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Sarah Levin-Richardson (U. Washington): Agency and Oppression in Pompeii's Purpose-built Brothel

This talk delves into the emotional, social, and physical experiences of sex workers—both male and female—in what may be the most (in)famous brothel from Roman antiquity. By re-examining the structure’s architecture, frescoes, graffiti, and archaeological finds, I reveal an environment both more brutal and more full of resistance than previously thought.
Sarah Levin-Richardson’s work explores the material culture of Roman gender, sexuality, and sexual labor, and has been published in journals such as Zeitschrift für Papyrologie und Epigraphik and Helios, as well as the edited volumes Ancient Obscenities and Ancient Rome and the Construction of Modern Homosexual Identities (among others). She is currently an Assistant Professor of Classics at the University of Washington, Seattle, and in 2014-15 held a Rome Prize at the American Academy in Rome.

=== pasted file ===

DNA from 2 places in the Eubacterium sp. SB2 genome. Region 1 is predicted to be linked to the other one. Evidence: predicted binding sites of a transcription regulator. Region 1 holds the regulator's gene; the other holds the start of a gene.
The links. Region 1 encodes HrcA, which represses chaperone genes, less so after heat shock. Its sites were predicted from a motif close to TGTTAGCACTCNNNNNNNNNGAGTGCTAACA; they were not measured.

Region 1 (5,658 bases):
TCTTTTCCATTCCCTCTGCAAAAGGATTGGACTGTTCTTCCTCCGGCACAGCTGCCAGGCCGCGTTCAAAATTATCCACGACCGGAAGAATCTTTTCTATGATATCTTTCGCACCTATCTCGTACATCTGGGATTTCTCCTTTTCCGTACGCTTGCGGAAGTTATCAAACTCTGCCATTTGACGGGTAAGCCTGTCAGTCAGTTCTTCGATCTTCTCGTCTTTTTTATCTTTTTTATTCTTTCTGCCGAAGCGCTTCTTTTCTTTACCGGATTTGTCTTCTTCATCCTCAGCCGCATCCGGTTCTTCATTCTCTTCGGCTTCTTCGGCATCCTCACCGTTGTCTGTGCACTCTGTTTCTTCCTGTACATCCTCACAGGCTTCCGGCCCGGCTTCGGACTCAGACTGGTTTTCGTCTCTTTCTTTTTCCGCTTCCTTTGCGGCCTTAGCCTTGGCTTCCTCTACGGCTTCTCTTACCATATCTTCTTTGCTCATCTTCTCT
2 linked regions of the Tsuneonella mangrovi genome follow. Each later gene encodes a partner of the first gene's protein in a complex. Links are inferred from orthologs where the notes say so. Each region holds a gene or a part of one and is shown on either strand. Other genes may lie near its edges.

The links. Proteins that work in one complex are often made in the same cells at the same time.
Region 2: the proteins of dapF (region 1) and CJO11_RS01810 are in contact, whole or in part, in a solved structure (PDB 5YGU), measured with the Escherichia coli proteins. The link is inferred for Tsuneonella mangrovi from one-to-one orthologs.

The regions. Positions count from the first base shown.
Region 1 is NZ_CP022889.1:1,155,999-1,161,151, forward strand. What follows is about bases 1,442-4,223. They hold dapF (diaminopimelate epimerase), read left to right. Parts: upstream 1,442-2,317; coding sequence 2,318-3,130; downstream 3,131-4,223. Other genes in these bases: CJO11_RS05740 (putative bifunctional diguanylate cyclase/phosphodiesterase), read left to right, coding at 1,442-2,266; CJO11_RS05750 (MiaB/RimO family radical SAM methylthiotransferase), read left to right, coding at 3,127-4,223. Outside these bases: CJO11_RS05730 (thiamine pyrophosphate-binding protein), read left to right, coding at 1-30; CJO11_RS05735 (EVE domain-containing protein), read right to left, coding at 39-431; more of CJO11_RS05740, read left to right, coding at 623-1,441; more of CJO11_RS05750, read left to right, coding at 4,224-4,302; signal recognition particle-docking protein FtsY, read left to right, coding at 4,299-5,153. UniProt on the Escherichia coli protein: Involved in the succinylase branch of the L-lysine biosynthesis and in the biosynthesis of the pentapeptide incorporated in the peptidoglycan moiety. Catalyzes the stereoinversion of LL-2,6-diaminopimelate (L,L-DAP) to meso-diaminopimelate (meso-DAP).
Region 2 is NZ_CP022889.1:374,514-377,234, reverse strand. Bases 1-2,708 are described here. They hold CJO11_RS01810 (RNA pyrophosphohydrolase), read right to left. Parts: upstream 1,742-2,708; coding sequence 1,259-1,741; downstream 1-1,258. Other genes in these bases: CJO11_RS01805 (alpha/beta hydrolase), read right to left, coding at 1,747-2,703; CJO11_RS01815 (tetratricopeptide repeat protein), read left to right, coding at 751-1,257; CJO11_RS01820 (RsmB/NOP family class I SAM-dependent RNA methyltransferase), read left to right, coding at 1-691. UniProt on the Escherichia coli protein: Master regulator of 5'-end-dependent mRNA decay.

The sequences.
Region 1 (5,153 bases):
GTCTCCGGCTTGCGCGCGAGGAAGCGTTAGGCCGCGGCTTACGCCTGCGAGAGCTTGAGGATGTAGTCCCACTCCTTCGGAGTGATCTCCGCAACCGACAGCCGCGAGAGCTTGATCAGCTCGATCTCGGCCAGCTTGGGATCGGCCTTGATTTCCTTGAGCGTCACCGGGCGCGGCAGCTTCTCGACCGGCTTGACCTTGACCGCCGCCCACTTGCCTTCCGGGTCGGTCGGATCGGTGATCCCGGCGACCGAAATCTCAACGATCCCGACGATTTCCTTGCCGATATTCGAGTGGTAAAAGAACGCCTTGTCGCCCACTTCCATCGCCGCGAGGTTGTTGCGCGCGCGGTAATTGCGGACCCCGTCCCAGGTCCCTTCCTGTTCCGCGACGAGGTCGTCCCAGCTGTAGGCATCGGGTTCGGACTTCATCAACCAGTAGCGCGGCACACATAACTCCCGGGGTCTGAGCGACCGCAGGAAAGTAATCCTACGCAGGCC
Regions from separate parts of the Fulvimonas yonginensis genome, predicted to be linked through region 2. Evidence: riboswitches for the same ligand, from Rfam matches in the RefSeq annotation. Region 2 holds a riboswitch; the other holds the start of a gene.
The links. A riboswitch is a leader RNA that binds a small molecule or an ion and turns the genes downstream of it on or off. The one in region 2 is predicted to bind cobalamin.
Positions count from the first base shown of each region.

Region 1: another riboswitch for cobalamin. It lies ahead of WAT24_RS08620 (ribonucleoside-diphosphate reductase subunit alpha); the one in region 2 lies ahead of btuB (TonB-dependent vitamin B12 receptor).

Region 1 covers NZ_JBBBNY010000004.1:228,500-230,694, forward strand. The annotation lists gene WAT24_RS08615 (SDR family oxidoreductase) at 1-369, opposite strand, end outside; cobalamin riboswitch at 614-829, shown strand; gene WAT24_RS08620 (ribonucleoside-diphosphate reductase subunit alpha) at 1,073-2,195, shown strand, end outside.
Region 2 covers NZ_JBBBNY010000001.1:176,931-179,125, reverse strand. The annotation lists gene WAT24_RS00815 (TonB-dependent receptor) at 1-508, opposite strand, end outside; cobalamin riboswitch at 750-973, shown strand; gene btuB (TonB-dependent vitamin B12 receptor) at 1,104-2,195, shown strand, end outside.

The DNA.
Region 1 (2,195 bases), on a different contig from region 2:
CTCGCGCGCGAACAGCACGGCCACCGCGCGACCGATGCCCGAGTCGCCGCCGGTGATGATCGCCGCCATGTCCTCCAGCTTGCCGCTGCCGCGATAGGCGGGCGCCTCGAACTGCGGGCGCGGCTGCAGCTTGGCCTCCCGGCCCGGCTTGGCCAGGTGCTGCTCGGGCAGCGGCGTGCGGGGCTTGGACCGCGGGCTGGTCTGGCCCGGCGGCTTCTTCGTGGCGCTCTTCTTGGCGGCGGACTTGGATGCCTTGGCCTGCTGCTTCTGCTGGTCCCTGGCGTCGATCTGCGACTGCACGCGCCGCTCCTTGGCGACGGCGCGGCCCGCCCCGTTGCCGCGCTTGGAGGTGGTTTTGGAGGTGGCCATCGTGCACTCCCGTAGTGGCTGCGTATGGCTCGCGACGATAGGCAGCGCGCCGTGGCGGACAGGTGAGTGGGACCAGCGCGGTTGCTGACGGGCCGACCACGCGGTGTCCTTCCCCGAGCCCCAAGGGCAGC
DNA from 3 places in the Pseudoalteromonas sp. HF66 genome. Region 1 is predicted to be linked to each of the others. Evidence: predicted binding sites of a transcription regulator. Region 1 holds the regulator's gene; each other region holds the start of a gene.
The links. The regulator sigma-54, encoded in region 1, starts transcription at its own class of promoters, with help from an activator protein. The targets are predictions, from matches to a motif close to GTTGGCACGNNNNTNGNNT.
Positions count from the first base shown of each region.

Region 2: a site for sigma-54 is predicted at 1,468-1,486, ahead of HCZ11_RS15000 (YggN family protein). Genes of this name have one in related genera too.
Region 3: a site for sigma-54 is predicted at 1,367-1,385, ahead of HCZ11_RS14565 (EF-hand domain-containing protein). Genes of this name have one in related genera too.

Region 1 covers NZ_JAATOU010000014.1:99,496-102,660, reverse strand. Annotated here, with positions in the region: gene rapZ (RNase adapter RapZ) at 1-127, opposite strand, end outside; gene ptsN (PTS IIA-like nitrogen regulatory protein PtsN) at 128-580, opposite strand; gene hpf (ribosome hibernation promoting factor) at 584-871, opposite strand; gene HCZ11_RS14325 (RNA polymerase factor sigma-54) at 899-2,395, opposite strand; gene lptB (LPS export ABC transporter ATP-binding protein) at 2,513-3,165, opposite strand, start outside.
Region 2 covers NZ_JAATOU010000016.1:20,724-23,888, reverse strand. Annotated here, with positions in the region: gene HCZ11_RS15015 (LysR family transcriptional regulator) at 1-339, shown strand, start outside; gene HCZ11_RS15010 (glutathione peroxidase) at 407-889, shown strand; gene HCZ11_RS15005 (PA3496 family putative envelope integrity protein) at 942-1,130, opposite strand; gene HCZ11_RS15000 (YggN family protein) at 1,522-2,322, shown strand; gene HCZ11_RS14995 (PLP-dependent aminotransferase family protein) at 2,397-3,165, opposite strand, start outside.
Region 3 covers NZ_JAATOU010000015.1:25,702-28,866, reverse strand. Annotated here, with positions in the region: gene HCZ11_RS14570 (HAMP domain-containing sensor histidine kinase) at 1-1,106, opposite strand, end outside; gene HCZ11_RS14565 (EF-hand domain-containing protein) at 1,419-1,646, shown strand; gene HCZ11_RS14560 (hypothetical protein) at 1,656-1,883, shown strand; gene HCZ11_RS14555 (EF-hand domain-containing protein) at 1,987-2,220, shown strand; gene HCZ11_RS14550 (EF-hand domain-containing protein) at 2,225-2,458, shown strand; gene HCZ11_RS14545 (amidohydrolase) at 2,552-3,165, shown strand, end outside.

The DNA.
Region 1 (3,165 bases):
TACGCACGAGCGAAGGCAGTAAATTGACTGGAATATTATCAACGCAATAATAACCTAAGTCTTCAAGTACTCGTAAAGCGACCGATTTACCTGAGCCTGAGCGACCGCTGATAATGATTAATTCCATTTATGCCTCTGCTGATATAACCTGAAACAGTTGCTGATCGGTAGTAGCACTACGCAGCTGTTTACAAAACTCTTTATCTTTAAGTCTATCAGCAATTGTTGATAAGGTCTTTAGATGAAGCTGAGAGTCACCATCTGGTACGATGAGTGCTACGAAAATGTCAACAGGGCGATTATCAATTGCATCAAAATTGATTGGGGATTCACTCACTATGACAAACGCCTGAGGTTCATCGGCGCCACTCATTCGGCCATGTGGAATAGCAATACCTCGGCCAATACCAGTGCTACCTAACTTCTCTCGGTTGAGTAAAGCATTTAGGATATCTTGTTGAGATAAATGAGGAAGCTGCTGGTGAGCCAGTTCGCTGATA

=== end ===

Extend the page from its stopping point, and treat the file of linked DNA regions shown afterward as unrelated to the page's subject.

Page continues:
Tuesday, February 16, 2016. 05:00PM


Building 110, Rm 112


Department of Classics




Free and open to general public